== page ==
Paddy Lillis – Usdaw General Secretary says:
“We listened carefully to the Chancellor’s statement today and we are truly shocked that he made no mention of the huge challenges the retail industry faces. We recognise the value of a VAT cut for the hospitality sectors, which should have been extended to retail.
“The Government’s response to mitigate the impact of the coronavirus emergency on the retail industry, in the form of small business grants, business rates relief and VAT deferral, has helped take some pressure off. However, these interim measures will not sustain the industry for long. We needed to hear today that the Government will adopt an urgent retail recovery plan.
“What the retail sector needs now is a tripartite approach of the Government, unions and employers to develop a much needed retail recovery plan. We have long called for an industrial strategy for retail to help a sector that was already struggling before the Coronavirus emergency. Now the situation is much worse.
“The Government has a clear choice. Do they want to see the high street go to the wall, or do they want to help save it? Retail is an important feature of our towns and cities, it employs three million people and we need a stimulus package to save the industry.”
Usdaw called for a recovery plan to be developed with trade unions and retail employers and include:
Notes for editors:
Usdaw (Union of Shop, Distributive and Allied Workers)
- Fundamental reform of business rates. The Government committed to a review of business rates earlier this year, but assurance is needed that this will not be delayed further.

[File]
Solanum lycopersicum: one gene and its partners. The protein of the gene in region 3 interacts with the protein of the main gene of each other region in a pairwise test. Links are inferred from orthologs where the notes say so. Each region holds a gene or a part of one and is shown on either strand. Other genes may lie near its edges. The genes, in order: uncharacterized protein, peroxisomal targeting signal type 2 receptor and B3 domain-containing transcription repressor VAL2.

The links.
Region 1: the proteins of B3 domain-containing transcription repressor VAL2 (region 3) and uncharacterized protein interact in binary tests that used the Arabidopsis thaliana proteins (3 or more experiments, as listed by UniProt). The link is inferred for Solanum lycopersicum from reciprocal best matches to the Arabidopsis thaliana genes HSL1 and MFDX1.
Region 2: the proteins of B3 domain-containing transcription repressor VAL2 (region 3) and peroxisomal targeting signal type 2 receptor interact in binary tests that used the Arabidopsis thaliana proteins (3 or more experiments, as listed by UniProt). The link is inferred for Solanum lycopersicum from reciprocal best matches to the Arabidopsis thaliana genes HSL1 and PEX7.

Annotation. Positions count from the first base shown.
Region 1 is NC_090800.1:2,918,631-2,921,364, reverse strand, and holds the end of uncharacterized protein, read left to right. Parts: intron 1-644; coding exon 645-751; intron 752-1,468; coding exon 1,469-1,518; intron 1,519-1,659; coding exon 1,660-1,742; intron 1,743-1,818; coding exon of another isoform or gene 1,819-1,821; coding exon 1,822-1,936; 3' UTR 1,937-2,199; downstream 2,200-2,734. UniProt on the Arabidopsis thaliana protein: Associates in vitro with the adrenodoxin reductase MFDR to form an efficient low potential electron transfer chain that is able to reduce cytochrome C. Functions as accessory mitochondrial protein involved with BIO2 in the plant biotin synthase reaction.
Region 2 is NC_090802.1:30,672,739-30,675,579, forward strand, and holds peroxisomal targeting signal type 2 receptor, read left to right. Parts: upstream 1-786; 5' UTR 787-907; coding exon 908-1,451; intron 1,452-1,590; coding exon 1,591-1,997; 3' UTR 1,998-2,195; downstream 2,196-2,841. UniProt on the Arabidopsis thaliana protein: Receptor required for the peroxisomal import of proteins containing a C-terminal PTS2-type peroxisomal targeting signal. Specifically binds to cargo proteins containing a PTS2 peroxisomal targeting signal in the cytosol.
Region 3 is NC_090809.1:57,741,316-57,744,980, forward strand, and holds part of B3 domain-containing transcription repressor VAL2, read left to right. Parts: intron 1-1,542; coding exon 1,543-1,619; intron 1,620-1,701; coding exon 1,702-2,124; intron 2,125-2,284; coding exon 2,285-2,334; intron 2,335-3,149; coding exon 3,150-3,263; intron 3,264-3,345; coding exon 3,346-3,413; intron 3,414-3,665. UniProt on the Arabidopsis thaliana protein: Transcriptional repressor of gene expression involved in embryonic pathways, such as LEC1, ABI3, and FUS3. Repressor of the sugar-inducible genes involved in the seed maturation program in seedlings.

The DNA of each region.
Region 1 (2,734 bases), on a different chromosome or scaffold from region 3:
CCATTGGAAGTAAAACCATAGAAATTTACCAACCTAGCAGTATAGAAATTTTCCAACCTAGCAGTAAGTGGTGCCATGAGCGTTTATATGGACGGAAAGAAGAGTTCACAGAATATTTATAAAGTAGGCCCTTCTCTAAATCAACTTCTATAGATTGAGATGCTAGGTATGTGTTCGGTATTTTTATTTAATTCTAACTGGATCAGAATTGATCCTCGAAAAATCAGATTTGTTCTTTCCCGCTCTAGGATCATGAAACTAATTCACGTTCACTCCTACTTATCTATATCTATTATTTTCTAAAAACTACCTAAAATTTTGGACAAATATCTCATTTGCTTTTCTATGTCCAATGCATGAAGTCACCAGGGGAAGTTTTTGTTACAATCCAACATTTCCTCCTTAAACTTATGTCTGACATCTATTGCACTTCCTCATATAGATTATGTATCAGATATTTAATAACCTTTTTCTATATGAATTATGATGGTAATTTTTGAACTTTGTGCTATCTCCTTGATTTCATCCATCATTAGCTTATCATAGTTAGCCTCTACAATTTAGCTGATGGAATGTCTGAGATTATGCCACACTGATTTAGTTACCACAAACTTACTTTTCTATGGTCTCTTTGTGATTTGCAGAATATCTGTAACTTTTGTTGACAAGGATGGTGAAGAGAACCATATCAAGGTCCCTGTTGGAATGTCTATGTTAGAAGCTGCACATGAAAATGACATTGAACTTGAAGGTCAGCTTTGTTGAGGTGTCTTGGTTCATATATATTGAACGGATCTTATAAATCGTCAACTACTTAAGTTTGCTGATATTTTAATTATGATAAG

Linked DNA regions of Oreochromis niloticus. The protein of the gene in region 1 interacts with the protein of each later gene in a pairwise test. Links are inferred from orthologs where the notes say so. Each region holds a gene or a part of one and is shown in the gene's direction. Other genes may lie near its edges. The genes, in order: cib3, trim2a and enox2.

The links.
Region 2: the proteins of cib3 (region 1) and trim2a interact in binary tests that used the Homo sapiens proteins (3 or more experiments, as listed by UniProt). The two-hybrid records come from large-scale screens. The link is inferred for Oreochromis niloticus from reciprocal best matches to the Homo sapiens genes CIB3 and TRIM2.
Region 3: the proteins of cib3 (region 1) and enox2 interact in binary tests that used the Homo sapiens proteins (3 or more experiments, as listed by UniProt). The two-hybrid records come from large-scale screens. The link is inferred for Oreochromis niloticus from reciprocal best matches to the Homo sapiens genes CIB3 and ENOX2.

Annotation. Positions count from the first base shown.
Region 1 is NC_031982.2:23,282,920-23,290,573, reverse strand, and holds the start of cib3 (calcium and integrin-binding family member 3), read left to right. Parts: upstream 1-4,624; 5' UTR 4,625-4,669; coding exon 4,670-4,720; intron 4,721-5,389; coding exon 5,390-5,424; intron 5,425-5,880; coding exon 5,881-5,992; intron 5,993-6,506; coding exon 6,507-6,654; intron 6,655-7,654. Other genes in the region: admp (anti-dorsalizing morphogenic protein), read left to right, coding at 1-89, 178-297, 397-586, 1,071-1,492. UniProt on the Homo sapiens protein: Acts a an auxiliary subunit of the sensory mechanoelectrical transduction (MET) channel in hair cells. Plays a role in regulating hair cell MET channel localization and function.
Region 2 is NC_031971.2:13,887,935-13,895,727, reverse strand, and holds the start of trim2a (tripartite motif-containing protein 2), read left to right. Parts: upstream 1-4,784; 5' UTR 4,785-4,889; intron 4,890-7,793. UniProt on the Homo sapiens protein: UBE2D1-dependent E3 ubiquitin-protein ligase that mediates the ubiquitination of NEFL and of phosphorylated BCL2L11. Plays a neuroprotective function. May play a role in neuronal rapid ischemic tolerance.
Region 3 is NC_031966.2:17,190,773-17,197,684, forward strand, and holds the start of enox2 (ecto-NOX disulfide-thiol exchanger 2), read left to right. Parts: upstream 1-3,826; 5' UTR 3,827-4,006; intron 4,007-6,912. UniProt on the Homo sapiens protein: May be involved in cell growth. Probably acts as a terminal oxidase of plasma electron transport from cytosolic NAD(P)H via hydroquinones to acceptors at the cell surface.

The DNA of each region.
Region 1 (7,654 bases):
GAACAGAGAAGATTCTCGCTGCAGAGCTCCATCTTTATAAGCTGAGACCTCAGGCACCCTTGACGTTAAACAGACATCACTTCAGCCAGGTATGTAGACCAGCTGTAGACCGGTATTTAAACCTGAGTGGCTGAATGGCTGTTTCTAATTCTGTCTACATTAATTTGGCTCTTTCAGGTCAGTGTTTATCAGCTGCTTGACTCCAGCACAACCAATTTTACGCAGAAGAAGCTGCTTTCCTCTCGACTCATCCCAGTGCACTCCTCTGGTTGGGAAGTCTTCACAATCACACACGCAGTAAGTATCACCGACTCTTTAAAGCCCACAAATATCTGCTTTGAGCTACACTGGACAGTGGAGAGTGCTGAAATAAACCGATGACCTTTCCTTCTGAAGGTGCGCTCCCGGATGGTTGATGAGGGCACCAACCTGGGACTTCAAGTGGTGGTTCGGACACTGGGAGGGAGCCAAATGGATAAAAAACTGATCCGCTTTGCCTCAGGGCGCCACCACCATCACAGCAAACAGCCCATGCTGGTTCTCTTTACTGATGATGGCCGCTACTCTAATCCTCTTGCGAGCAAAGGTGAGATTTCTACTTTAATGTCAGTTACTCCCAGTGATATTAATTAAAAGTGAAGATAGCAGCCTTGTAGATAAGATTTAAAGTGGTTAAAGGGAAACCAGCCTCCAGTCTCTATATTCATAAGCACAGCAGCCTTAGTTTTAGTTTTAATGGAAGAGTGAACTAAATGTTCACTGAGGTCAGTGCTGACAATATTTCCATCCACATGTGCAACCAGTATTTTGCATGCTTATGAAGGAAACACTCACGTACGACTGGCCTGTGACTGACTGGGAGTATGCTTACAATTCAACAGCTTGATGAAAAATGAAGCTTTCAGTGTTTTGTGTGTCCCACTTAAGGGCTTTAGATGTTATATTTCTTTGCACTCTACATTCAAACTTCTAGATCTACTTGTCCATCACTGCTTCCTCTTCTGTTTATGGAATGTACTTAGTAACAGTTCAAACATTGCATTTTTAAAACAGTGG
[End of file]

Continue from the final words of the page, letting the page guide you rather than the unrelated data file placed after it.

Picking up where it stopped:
- An immediate and comprehensive review of rental values and lease arrangements. In the short term measures are needed to prevent commercial landlords taking legal action for rental defaults during the lockdown period. In the medium term, a rebalancing of the relationship between landlords and tenants is required.
- Reform of UK tax law to ensure that companies pay their fair share of tax through tackling tax avoidance and the use of offshore havens, with the aim of creating a level playing field between online and high street retailers.
- Funding for local authorities so they can invest in their local economy, transport networks and high streets. We cannot revive our high streets if core services continue to be undermined
- Investment in skills for retail workers, including through union learning and high-quality apprenticeships. This should include an in-depth assessment of emerging trends and potential skills shortages/gaps within the sector.
- A new deal for retail, distribution and home delivery workers based around a real living wage and guaranteed hours.
is the UK's fifth biggest trade union with over 400,000 members. Membership has increased by more than one-third over the last couple of decades. Most Usdaw members work in the retail sector, but the union also has many members in transport, distribution, food manufacturing, chemicals and other trades.
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